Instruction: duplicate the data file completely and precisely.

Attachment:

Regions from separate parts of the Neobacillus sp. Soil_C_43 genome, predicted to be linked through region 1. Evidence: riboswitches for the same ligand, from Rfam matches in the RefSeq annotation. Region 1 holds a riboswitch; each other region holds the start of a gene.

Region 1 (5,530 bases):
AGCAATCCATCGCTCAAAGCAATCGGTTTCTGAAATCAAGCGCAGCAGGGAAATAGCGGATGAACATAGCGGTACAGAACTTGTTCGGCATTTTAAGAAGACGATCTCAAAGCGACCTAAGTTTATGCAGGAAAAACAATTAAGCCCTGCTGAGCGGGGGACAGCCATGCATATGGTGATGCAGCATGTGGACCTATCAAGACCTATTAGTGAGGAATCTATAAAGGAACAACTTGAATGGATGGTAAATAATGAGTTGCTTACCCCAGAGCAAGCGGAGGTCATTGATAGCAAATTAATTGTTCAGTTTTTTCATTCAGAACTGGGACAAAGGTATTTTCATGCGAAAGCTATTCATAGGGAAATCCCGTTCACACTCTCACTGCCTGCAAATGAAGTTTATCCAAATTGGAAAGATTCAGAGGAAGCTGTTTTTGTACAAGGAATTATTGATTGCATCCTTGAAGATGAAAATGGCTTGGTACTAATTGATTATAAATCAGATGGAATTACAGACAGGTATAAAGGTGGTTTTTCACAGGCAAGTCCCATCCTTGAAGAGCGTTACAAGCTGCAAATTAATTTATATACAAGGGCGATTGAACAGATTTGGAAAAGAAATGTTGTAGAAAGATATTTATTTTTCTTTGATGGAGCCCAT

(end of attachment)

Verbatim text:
Regions from separate parts of the Neobacillus sp. Soil_C_43 genome, predicted to be linked through region 1. Evidence: riboswitches for the same ligand, from Rfam matches in the RefSeq annotation. Region 1 holds a riboswitch; each other region holds the start of a gene.

Region 1 (5,530 bases):
AGCAATCCATCGCTCAAAGCAATCGGTTTCTGAAATCAAGCGCAGCAGGGAAATAGCGGATGAACATAGCGGTACAGAACTTGTTCGGCATTTTAAGAAGACGATCTCAAAGCGACCTAAGTTTATGCAGGAAAAACAATTAAGCCCTGCTGAGCGGGGGACAGCCATGCATATGGTGATGCAGCATGTGGACCTATCAAGACCTATTAGTGAGGAATCTATAAAGGAACAACTTGAATGGATGGTAAATAATGAGTTGCTTACCCCAGAGCAAGCGGAGGTCATTGATAGCAAATTAATTGTTCAGTTTTTTCATTCAGAACTGGGACAAAGGTATTTTCATGCGAAAGCTATTCATAGGGAAATCCCGTTCACACTCTCACTGCCTGCAAATGAAGTTTATCCAAATTGGAAAGATTCAGAGGAAGCTGTTTTTGTACAAGGAATTATTGATTGCATCCTTGAAGATGAAAATGGCTTGGTACTAATTGATTATAAATCAGATGGAATTACAGACAGGTATAAAGGTGGTTTTTCACAGGCAAGTCCCATCCTTGAAGAGCGTTACAAGCTGCAAATTAATTTATATACAAGGGCGATTGAACAGATTTGGAAAAGAAATGTTGTAGAAAGATATTTATTTTTCTTTGATGGAGCCCAT